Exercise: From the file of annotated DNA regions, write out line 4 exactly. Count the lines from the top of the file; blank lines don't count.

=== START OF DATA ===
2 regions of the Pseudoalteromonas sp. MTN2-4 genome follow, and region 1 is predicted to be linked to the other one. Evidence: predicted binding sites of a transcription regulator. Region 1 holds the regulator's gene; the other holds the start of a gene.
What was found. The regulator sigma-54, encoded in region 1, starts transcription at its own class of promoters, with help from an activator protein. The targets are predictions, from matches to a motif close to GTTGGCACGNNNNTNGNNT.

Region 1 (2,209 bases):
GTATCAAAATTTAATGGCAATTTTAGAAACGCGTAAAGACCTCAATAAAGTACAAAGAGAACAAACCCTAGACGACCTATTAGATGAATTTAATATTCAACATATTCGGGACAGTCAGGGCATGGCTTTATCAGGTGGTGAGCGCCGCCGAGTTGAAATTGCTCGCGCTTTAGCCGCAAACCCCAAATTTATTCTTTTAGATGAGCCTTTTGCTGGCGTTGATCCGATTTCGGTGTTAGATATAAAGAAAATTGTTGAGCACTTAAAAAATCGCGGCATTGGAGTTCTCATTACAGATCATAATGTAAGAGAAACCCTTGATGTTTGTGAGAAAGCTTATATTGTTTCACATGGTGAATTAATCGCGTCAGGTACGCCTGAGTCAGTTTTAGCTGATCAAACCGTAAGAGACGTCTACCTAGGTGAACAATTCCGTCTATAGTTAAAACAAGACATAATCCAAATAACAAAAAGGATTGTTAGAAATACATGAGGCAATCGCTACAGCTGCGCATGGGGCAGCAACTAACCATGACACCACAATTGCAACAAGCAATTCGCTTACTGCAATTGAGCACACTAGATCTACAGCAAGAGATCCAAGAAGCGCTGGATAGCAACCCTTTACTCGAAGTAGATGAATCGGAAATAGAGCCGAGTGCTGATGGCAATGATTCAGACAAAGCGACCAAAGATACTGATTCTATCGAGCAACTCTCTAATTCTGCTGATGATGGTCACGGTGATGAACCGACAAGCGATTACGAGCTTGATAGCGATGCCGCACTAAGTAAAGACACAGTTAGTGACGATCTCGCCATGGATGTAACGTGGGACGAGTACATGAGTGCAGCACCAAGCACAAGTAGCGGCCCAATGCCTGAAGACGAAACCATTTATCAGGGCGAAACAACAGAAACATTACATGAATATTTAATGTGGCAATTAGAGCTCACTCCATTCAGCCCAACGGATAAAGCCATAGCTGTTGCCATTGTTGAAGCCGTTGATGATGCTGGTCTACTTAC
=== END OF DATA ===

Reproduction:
GTATCAAAATTTAATGGCAATTTTAGAAACGCGTAAAGACCTCAATAAAGTACAAAGAGAACAAACCCTAGACGACCTATTAGATGAATTTAATATTCAACATATTCGGGACAGTCAGGGCATGGCTTTATCAGGTGGTGAGCGCCGCCGAGTTGAAATTGCTCGCGCTTTAGCCGCAAACCCCAAATTTATTCTTTTAGATGAGCCTTTTGCTGGCGTTGATCCGATTTCGGTGTTAGATATAAAGAAAATTGTTGAGCACTTAAAAAATCGCGGCATTGGAGTTCTCATTACAGATCATAATGTAAGAGAAACCCTTGATGTTTGTGAGAAAGCTTATATTGTTTCACATGGTGAATTAATCGCGTCAGGTACGCCTGAGTCAGTTTTAGCTGATCAAACCGTAAGAGACGTCTACCTAGGTGAACAATTCCGTCTATAGTTAAAACAAGACATAATCCAAATAACAAAAAGGATTGTTAGAAATACATGAGGCAATCGCTACAGCTGCGCATGGGGCAGCAACTAACCATGACACCACAATTGCAACAAGCAATTCGCTTACTGCAATTGAGCACACTAGATCTACAGCAAGAGATCCAAGAAGCGCTGGATAGCAACCCTTTACTCGAAGTAGATGAATCGGAAATAGAGCCGAGTGCTGATGGCAATGATTCAGACAAAGCGACCAAAGATACTGATTCTATCGAGCAACTCTCTAATTCTGCTGATGATGGTCACGGTGATGAACCGACAAGCGATTACGAGCTTGATAGCGATGCCGCACTAAGTAAAGACACAGTTAGTGACGATCTCGCCATGGATGTAACGTGGGACGAGTACATGAGTGCAGCACCAAGCACAAGTAGCGGCCCAATGCCTGAAGACGAAACCATTTATCAGGGCGAAACAACAGAAACATTACATGAATATTTAATGTGGCAATTAGAGCTCACTCCATTCAGCCCAACGGATAAAGCCATAGCTGTTGCCATTGTTGAAGCCGTTGATGATGCTGGTCTACTTAC